After 12 years, the mandate of a widely heralded international anti-corruption commission has come to an end in Guatemala, but in its absence, serious questions remain about where the country’s anti-graft drive will go from here.
Formed in 2007 and backed by the United Nations (UN), the work of the International Commission Against Impunity in Guatemala (Comisión Internacional contra la Impunidad en Guatemala — CICIG) centered on investigating and stamping out elite-level corruption and impunity.
Working alongside the Attorney General’s Office, prosecutors targeted more than 1,500 individuals, of which 660 were successfully prosecuted for high-level crimes, according to the commission’s final report. This included the arrest of former President Otto Pérez Molina and his vice president at the time, Roxana Baldetti, on charges they headed a vast customs fraud network, among other noteworthy cases.
Below, InSight Crime offers four takeaways from Guatemala’s anti-corruption experiment, and looks ahead at what can be expected when President-elect Alejandro Giammattei takes office in January of 2020.
1. Organized Crime’s Penetration Into Upper Echelons of Power
The CICIG demonstrated how organized crime has penetrated the highest levels of power in Guatemala, from the presidency itself to corporate leadership.
During the first half of its mandate, including the efforts of Commissioners Carlos Castresana and Franciso D’Allannese, the CICIG supported the local Attorney General’s Office in investigations that served to dismantle important drug trafficking groups, small corruption networks that operated on the boundaries of political power, and to try exiled military defendants accused of war crimes.
With the arrival of Colombian prosecutor Iván Velásquez in 2013 to head the CICIG, the commission went all in to fully investigate the vast corruption networks in which the most powerful politicians in the country participated with the complicity of the largest economic conglomerates.
The investigation that began to show the full depth of organized crime’s penetration of the state was the so-called “La Línea” case, a multidimensional corruption investigation into a customs fraud network that involved President Pérez Molina and his closest allies. From there, the the Attorney General’s Office anti-impunity unit (Fiscalía Especializada Contra la Impunidad – FECI), which was created to work with the CICIG, opened up a dozen inquires.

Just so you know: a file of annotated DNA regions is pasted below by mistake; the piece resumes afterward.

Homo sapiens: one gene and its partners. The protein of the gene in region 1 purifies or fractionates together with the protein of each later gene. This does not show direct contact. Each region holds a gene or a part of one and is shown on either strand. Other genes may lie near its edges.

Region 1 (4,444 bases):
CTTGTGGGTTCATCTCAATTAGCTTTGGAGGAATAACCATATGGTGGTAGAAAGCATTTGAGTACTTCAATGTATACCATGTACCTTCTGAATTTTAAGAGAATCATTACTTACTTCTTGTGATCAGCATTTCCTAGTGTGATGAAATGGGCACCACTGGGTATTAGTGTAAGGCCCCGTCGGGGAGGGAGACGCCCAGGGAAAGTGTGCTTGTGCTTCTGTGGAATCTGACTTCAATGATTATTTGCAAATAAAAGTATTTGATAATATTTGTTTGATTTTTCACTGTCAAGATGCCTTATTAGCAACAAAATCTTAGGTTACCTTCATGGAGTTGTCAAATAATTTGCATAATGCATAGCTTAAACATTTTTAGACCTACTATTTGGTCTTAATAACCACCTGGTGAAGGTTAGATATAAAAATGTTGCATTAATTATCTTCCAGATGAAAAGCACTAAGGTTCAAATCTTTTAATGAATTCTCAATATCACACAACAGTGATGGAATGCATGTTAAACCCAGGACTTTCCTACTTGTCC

These files unveiled spy networks and corruption schemes that included large companies, such as the telecommunications company Tigo and the main construction companies in the country. At this stage, the CICIG also undertook actions to discover the illicit campaign financing of political parties tied to powerful businessmen and organized crime groups. None of that had happened before.
In 2015, the investigations against Pérez Molina generated massive demonstrations in support of the anti-corruption fight in Guatemala, which included large private companies. The fervor, however, diminished when the businessmen began to be the object of joint investigations between the commission and local prosecutors.
In an interview with InSight Crime last year, Velásquez said that these cases showed that criminal groups in Guatemala had achieved “a total co-optation of the state.”
2. Roadblock After Roadblock
Throughout its mandate, the CICIG continually faced opposition, especially during the administration of outgoing President Jimmy Morales, but also less publicly during the Pérez Molina administration. All of this is to say that the state itself does not have the capacity to rid itself of corruption and impunity.
The beginning of the end for the CICIG came when Morales, who’s term as president ends next January, launched a political campaign that included lobbying the administration of US President Donald Trump in Washington to discredit the commission and expel Velásquez from Guatemala. It wasn’t just that the CICIG had opened an investigation for alleged illicit campaign financing against him, but it was at this exact moment when traditional economic and political powers in Guatemala united to stop an anti-graft body that had already become too annoying.
Morales was joined in this anti-CICIG crusade by former intelligence officers associated with political power since the time of former president Álvaro Arzú. This is the same Arzú whom the CICIG also investigated for alleged irregularities during his time as mayor of the capital Guatemala City, in addition to countless political operators in congress.
In their eagerness to get rid of the commission, the blockades included the almost absolute dedication of Morales’s diplomatic apparatus to gaining support among congressmen and political operators in the United States. Morales, in addition, appointed a friendly attorney general who lowered the profile of these investigations. The president also used his security cabinet to block investigators.